9. Chapter 5 From Leaf to Ash: Jews, Germans, and Bulgarian Gold in the Second World War
    (pp. 134-166)

    Toward the end of 1940, Jacques Asseoff, a Jewish tobacco magnate from Bulgaria, got on a ship in Istanbul that was laden with his company’s tobacco purchases. Headed for the port of New York, the ship had a minor accident at sea but still made it to its destination in April of 1941. Asseoff probably sold his precious cargo—200,000 kilograms of tobacco (worth some $ 256,000)—to the American tobacco company Liggett and Myers. Since he was Jewish, Asseoff’s timing for his exit from Europe could not have been better. Though Bulgaria was not at war when he left...

  10. Chapter 6 Smoke-Filled Rooms: Places to Light Up in Communist Bulgaria
    (pp. 167-198)

    In August 1964 an article called “A Day of Rest” appeared in Turist, the Bulgarian communist journal dedicated primarily to hiking and mountaineering but also leisure and holiday travel. It was accompanied by a photo-essay that walks the reader through a carefully crafted parable of leisure in which the industrious, healthy Ivan Markov is juxtaposed to the slovenly and lazy Dimitŭr Ivanov. Both are enjoying their day of rest in diametrically opposed fashions, Ivan in a properly socialist, productive fashion and Dimitŭr in an idle and ultimately counterproductive way. On this precious Sunday off, Ivan Markov travels to an unspecified...

  11. Chapter 7 Smokes for Big Brother: Bulgartabak and Tobacco under Communism
    (pp. 199-228)

    In the summer of 1973 Dimitŭr Iadkov, the director of the Bulgarian state tobacco monopoly, Bulgartabak, was in the New York City headquarters of Philip Morris at the end of his tour of tobacco facilities in the American South. After a whirlwind tour of the sights and smells of American tobacco, Iadkov had the pleasure of coffee, smokes, and a chat with Hugh Cullman, then CEO of Philip Morris. It was in Cullman’s office that Iadkov was apprised of the real reason that the Bulgarian tobacco delegation had been wined and dined across the South:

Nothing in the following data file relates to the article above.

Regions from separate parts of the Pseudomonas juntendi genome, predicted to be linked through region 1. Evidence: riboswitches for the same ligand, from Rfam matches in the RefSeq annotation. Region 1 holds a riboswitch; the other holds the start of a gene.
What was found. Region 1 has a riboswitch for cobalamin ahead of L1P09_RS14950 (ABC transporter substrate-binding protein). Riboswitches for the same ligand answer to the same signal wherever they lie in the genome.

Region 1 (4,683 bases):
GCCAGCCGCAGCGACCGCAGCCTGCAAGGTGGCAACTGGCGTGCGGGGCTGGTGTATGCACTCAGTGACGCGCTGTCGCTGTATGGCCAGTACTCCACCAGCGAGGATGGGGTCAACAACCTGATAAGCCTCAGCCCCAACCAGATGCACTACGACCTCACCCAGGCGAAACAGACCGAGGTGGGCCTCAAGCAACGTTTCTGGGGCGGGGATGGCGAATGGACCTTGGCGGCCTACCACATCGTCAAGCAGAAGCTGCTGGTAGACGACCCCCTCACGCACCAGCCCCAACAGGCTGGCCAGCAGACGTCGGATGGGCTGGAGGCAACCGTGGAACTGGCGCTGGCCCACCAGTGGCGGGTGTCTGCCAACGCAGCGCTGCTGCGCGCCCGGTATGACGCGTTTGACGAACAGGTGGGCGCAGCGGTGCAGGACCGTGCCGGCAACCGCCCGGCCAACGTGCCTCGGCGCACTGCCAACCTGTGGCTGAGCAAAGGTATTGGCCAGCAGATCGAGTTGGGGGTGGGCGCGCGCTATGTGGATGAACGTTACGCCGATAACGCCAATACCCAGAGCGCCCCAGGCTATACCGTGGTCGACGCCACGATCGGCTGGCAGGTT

A few things were clarified...

  12. Conclusion
    (pp. 229-234)

    As the world gradually pushes tobacco smokers out into the cold, in Bulgaria they are still welcome inside. Smoking is still central to leisure culture; the gleaming new postcommunist café, cocktail bar, pizzeria, and even McDonald’s are still smoker-friendly. As of 2005, a law limiting smoking in public buildings did go into effect, though its enforcement has been sporadic. Having visited Bulgaria every year from 2005 to 2010, I do remember watching as the female staff members at the national archive moved their smoke breaks from the reading room to the hallway and eventually to the women’s bathroom. There they...

  13. Notes
    (pp. 235-280)
  14. Bibliography
    (pp. 281-298)
  15. Index
    (pp. 299-308)